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Keratoacanthoma - Hair and Scalp
See also in: Overview,External and Internal Eye
Other Resources UpToDate PubMed

Keratoacanthoma - Hair and Scalp

See also in: Overview,External and Internal Eye
Contributors: Jennifer Lee MD, Jeffrey M. Cohen MD, Susan Burgin MD
Other Resources UpToDate PubMed


A keratoacanthoma is a rapidly growing, well-differentiated neoplasm of squamous epithelium. It is considered by many to be a low-grade squamous cell carcinoma (SCC). In contrast to classic SCCs, keratoacanthomas typically appear and grow rapidly over a few weeks and spontaneously involute and resolve within 6 months, leaving an atrophic scar. The immune system is thought to play a role in the spontaneous regression of keratoacanthomas.

Keratoacanthomas are most commonly seen in individuals aged 60 years and older with lighter skin colors and a history of prolonged sun exposure. Men are more commonly affected than women.

Keratoacanthomas typically present as solitary, crater-shaped nodules measuring a couple centimeters in diameter, often with a central keratin plug on sun-exposed skin.

While solitary keratoacanthomas as described above are the most common presentation, there are variants. The giant type is usually larger and measures between 2-15 cm in diameter, the subungual type occurs underneath the nail, the mucosal type occurs on mucous membranes, and the keratoacanthoma centrifugum marginatum type has a more prominent horizontal growth pattern.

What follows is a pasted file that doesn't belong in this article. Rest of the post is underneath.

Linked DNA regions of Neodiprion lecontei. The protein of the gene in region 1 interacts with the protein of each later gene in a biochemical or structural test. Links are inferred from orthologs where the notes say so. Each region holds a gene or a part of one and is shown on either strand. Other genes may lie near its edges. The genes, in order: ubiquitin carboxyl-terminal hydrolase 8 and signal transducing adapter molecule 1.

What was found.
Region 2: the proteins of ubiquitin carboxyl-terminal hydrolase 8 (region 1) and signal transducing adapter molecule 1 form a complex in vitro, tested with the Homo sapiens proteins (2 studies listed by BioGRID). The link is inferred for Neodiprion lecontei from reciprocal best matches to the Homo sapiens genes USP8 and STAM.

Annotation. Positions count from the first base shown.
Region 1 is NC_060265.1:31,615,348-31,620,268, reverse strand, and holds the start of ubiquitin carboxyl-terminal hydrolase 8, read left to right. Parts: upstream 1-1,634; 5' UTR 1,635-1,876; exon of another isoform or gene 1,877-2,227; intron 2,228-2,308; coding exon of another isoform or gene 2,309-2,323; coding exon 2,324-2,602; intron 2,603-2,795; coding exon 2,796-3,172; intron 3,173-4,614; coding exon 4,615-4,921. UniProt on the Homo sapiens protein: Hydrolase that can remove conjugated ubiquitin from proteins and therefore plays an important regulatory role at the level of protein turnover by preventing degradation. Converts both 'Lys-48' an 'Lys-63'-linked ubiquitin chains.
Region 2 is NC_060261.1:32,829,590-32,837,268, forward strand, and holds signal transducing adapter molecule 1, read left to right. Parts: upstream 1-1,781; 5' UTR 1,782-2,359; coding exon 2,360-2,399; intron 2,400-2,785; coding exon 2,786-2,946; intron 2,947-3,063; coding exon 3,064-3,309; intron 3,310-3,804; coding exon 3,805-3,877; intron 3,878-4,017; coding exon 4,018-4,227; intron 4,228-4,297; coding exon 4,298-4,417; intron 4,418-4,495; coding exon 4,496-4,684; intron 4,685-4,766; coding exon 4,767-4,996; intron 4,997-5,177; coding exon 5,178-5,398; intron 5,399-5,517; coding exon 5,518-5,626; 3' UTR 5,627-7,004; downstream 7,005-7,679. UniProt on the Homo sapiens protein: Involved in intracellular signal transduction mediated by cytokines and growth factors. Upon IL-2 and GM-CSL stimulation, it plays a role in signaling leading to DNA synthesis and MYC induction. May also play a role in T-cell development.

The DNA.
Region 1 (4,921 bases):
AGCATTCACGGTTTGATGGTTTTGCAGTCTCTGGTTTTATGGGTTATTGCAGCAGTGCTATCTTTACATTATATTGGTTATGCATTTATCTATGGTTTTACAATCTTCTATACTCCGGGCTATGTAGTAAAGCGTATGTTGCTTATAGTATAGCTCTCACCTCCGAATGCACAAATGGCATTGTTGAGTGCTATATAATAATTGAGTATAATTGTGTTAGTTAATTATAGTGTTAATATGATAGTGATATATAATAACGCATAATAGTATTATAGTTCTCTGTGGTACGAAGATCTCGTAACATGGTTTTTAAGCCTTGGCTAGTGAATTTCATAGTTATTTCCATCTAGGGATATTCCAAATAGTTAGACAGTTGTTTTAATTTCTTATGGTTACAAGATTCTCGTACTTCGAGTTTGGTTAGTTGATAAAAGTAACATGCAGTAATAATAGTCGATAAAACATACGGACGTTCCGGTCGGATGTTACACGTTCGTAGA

Risk factors for keratoacanthomas include ultraviolet radiation, human papillomavirus infection, immunosuppression, and certain medications. Patients on immunosuppressant medications tend to have more persistent and chronic keratoacanthomas. Patients taking medications such as BRAF inhibitors or hedgehog inhibitors have also been reported to develop keratoacanthomas. In addition, skin injury may be a predisposing factor, and there are reports of keratoacanthomas developing in sites of prior trauma, in surgical scars, after laser resurfacing, and following radiation therapy. In rare cases, keratoacanthomas may develop as part of a syndrome.
  • In Ferguson-Smith syndrome, patients develop multiple self-healing keratoacanthomas. It is often seen in younger individuals. It is a genetic condition inherited in an autosomal dominant manner.
  • In generalized eruptive keratoacanthomas of Grzybowski, patients develop hundreds to thousands of keratoacanthomas on both the skin and mucous membranes. These keratoacanthomas are frequently chronic and progressive.
  • In Muir-Torre syndrome, patients may develop keratoacanthomas along with sebaceous neoplasms and/or gastrointestinal or genitourinary malignancy.
  • In familial keratoacanthomas of Witten and Zak, patients develop multiple large and small keratoacanthomas; it is inherited in an autosomal dominant fashion.


L85.8 – Other specified epidermal thickening

254662007 – Keratoacanthoma

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Last Reviewed:03/06/2024
Last Updated:03/18/2024
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Patient Information for Keratoacanthoma - Hair and Scalp
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Keratoacanthoma - Hair and Scalp
See also in: Overview,External and Internal Eye
A medical illustration showing key findings of Keratoacanthoma
Clinical image of Keratoacanthoma - imageId=213569. Click to open in gallery.  caption: 'A close-up of a violaceous nodule with a central keratotic core.'
A close-up of a violaceous nodule with a central keratotic core.
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